Solo attack on final descent nets Michael Rogers his first Tour de France stage win
- Battle for overall places hots up
Michael Rogers (Tinkoff-Saxo) chose the longest stage of this year’s Tour de France to claim his first ever win in the race. Behind him, there was a battle royale for the podium places
On the longest stage of the Tour, taking the riders into the Pyrenees and into a headwind, none of the riders battling for the general classification were too keen to put in more effort than they needed to. There were tougher days ahead so there was no need to expend any more energy than was absolutely necessary.
Having said that, there were plenty of teams and riders looking to win a stage and the opening kilometres of the race were as frantic as anything we’ve seen so far. In fact, there were breaks, chases, reformations and attacks in the opening 60km.
In the end, after around 70km, a break of no fewer than 21 riders was given its ‘billet de sortie’ as they say in France, a ticket to ride (away) from the peloton led by Astana.
The roll call of honour of riders who had worked hard to made it into the break of the day then: Bernhard Eisel and Vasil Kiriyenka (Sky), Jon Izagirre (Movistar), Michael Rogers (Tinkoff), Jan Bakelants and Michal Kwiatkowski (OPQS), Samuel Dumoulin and Matteo Montaguti (Ag2r), Tom-Jelte Slagter (Garmin), José Serpa (Lampre), Jérémy Roy (FDJ), Tony Gallopin (Lotto), Greg van Avermaet (BMC), Cyril Gautier, Kévin Reza and Thomas Voeckler (Europcar), Michael Albasini and Jens Keukeleire (Orica), Roger Kluge (IAM), Anthony Delaplace and Florian Vachon (Bretagne) made it into the break of the day.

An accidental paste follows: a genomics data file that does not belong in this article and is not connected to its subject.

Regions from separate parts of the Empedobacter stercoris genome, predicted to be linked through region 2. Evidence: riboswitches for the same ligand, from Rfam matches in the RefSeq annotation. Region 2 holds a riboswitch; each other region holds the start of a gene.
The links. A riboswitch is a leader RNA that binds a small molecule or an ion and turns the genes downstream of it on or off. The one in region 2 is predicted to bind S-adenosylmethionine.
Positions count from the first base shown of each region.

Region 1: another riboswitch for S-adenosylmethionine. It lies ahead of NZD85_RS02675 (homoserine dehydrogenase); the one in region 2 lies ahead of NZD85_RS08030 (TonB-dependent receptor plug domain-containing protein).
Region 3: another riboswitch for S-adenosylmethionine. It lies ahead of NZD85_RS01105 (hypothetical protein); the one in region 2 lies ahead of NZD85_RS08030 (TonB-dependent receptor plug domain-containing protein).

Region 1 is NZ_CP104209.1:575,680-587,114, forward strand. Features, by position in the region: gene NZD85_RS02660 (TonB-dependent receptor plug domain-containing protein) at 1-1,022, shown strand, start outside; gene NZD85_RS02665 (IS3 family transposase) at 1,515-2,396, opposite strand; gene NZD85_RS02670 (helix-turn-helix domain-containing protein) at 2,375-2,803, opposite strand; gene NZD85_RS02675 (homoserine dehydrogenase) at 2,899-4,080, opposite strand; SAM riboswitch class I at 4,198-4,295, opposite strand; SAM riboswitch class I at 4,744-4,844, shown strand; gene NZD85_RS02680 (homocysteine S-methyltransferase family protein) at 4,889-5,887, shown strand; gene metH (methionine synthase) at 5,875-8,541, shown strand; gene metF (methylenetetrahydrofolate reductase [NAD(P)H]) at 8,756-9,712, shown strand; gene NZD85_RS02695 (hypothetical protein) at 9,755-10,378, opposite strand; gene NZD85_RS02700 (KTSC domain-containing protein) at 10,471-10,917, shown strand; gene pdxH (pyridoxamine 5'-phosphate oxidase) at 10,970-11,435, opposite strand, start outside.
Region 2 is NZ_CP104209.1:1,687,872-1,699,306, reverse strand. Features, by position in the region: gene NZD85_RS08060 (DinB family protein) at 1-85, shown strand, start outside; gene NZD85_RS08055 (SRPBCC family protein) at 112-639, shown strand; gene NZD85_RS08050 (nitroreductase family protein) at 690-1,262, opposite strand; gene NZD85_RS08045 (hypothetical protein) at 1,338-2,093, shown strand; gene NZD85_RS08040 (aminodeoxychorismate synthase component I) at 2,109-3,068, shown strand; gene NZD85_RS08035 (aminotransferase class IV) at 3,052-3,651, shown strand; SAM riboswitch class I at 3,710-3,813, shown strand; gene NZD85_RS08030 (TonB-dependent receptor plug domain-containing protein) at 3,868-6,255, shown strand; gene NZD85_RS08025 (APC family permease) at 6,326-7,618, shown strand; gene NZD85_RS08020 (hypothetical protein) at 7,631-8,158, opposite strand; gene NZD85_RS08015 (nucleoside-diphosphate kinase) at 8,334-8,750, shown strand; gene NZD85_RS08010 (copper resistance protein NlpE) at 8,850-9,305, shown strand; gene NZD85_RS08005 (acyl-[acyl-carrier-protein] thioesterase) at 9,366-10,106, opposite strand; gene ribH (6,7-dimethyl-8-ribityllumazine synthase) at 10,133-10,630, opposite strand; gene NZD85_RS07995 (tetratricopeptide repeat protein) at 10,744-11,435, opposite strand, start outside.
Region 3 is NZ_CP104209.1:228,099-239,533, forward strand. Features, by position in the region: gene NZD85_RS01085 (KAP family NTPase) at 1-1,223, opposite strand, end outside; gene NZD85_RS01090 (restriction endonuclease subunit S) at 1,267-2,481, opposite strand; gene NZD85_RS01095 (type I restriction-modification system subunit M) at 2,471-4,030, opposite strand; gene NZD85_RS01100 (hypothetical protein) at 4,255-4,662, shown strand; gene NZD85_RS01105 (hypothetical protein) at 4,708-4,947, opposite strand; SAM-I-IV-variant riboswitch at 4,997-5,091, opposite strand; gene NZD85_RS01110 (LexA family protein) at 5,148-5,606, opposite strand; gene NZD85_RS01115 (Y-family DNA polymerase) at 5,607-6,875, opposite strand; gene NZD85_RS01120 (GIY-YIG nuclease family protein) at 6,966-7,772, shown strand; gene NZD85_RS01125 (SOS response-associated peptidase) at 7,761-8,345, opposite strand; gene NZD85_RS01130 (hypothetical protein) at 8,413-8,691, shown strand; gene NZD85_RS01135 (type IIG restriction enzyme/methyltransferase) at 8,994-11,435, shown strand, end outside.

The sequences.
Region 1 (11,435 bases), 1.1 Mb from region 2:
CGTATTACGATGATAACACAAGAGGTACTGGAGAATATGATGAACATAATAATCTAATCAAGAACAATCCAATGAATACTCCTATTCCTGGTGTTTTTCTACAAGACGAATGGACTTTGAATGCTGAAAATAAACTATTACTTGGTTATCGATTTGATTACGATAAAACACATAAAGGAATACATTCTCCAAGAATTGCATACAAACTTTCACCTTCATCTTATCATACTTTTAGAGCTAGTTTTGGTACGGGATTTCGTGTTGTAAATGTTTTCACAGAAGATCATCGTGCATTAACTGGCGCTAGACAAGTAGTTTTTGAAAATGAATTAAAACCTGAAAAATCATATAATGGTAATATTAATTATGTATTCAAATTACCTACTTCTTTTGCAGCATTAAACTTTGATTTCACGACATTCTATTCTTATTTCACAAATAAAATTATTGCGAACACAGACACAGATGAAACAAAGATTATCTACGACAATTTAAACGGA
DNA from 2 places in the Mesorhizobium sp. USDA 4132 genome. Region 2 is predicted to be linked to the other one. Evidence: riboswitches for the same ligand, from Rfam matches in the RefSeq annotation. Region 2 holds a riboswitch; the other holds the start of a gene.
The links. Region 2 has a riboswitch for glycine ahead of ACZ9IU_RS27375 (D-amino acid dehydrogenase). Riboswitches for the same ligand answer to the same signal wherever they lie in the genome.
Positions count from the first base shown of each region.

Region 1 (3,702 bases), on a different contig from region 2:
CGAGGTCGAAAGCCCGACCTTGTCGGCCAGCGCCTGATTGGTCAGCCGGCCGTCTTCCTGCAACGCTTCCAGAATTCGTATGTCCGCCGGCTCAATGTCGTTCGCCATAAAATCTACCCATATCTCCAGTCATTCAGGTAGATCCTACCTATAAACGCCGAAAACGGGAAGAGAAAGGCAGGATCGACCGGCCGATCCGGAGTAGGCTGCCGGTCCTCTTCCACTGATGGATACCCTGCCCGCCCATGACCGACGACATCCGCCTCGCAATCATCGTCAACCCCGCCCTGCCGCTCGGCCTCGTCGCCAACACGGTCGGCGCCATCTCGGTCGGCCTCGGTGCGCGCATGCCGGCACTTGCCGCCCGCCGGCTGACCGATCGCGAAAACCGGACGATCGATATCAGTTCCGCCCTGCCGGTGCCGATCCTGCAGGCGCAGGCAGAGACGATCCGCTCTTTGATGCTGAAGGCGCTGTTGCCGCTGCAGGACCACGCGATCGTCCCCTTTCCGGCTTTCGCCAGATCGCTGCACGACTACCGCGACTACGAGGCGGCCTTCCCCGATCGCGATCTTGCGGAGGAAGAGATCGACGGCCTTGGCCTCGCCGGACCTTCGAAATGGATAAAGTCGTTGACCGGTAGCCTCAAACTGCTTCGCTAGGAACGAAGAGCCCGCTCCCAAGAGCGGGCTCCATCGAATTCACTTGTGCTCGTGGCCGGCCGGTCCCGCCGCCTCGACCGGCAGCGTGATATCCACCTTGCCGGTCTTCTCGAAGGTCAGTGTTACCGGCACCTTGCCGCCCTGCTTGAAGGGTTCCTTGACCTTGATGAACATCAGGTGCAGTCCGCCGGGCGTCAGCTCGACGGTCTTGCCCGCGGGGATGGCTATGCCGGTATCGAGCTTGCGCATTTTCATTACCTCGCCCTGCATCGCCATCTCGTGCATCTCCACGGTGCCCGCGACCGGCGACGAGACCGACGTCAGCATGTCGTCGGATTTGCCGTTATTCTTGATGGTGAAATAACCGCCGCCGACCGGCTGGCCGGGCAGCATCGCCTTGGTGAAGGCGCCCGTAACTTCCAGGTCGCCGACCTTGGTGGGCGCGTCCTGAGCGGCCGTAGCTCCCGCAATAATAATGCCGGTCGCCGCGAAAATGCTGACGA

For the first time in the Tour, a breakaway had been let off the leash. Over the climbs of the Pamiers, Portet d’Aspet and Ares, the gap grew and held steady and, with 40km to go, the 21-rider break still had 12-39 of a lead. Although the hors categorie 11.7km Port de Bales stood between the break and the bunch, one of them was going to win. There would be an acceleration from the Astana-led bunch, but after the 1,750 metre summit of the Bales, it was downhill to the line in Bagneres de Luchon.
No sooner had the break hit the lower slopes of the Bales than the attacks began and solidarity began to crumble. Roy (FDJ.fr) had a go, Kluge was first out the back and Reza chased Roy down for Voeckler. It was a revealing little skirmish. Kiryienka went to the front – force of habit perhaps – and sent half a dozen riders out the back with a steady, brutal pace. At the same time, Astana and Movistar picked up the pace at the head of the peloton lower down the climb, starting a cruel shake-out of the hitherto slumbering bunch.
At the front, Michael Rogers put in an effort, then Voeckler attacked, countered by Serpa, but all this meant was that there were six riders left with 27km – though Kiryienka made it back up to the front (as Porte was dropped from the peloton) and promptly attacked with 5km to the summit. Voeckler had another go, again chased down by Serpa, with Lampre’s Colombian clearly reckoning that Gurning Tommy was the man to follow.